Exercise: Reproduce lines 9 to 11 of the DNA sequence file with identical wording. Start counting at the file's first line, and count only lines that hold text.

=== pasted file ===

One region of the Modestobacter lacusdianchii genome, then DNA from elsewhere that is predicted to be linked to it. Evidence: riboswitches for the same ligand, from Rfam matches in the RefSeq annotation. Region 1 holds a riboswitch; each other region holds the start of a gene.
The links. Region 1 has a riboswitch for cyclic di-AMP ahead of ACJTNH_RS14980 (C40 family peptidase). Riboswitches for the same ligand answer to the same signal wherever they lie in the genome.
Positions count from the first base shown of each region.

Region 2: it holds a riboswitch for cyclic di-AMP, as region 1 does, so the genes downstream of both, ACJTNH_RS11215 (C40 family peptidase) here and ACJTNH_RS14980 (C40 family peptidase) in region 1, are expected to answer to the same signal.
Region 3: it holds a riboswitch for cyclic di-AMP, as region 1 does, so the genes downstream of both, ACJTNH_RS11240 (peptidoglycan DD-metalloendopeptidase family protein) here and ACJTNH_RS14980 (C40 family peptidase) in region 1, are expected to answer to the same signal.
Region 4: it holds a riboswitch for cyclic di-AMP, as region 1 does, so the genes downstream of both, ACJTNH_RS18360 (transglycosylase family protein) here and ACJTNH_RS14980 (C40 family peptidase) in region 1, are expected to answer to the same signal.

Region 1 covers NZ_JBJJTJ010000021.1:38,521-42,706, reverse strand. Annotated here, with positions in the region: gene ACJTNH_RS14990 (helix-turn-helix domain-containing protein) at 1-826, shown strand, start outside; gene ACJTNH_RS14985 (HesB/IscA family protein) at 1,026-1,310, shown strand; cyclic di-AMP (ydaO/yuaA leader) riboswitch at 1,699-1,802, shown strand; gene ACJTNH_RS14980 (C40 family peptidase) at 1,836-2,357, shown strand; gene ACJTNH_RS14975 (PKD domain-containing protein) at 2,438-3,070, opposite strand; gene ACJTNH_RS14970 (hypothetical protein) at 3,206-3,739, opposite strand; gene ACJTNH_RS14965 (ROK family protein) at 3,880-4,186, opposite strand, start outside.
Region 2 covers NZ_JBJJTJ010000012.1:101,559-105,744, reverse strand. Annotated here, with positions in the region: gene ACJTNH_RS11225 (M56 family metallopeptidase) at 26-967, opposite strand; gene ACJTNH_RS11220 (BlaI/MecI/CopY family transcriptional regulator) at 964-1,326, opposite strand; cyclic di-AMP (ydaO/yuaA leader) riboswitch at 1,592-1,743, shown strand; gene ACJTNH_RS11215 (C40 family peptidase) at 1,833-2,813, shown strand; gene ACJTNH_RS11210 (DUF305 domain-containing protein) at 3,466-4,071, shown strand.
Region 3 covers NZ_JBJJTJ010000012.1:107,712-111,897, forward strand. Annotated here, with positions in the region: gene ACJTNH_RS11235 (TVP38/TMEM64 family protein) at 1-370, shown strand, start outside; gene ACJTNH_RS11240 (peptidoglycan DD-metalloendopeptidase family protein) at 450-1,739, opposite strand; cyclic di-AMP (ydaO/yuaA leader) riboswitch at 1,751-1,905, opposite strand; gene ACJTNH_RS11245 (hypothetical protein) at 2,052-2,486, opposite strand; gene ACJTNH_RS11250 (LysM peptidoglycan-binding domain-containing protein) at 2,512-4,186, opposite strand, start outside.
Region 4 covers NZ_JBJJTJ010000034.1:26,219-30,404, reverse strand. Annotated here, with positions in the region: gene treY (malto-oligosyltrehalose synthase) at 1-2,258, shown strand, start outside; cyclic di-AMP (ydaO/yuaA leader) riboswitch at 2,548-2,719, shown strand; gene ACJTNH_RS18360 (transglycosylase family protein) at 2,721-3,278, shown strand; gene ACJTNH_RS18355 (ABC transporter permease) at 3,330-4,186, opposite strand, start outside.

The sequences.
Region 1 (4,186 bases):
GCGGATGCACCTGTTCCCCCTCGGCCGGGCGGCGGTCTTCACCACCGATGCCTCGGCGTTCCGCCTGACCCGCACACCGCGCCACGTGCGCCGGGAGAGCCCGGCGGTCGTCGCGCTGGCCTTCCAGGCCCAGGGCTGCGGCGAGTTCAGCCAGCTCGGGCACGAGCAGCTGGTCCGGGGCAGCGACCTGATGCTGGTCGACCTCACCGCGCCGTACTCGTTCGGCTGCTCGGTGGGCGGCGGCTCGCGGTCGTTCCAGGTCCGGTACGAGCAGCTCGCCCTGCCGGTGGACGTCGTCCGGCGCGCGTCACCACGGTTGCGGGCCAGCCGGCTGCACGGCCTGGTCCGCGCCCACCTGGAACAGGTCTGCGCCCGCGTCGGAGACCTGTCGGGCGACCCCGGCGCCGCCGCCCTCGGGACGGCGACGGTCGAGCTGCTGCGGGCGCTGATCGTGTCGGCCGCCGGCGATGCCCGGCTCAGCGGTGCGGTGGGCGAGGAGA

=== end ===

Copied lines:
Region 3 covers NZ_JBJJTJ010000012.1:107,712-111,897, forward strand. Annotated here, with positions in the region: gene ACJTNH_RS11235 (TVP38/TMEM64 family protein) at 1-370, shown strand, start outside; gene ACJTNH_RS11240 (peptidoglycan DD-metalloendopeptidase family protein) at 450-1,739, opposite strand; cyclic di-AMP (ydaO/yuaA leader) riboswitch at 1,751-1,905, opposite strand; gene ACJTNH_RS11245 (hypothetical protein) at 2,052-2,486, opposite strand; gene ACJTNH_RS11250 (LysM peptidoglycan-binding domain-containing protein) at 2,512-4,186, opposite strand, start outside.
Region 4 covers NZ_JBJJTJ010000034.1:26,219-30,404, reverse strand. Annotated here, with positions in the region: gene treY (malto-oligosyltrehalose synthase) at 1-2,258, shown strand, start outside; cyclic di-AMP (ydaO/yuaA leader) riboswitch at 2,548-2,719, shown strand; gene ACJTNH_RS18360 (transglycosylase family protein) at 2,721-3,278, shown strand; gene ACJTNH_RS18355 (ABC transporter permease) at 3,330-4,186, opposite strand, start outside.

The sequences.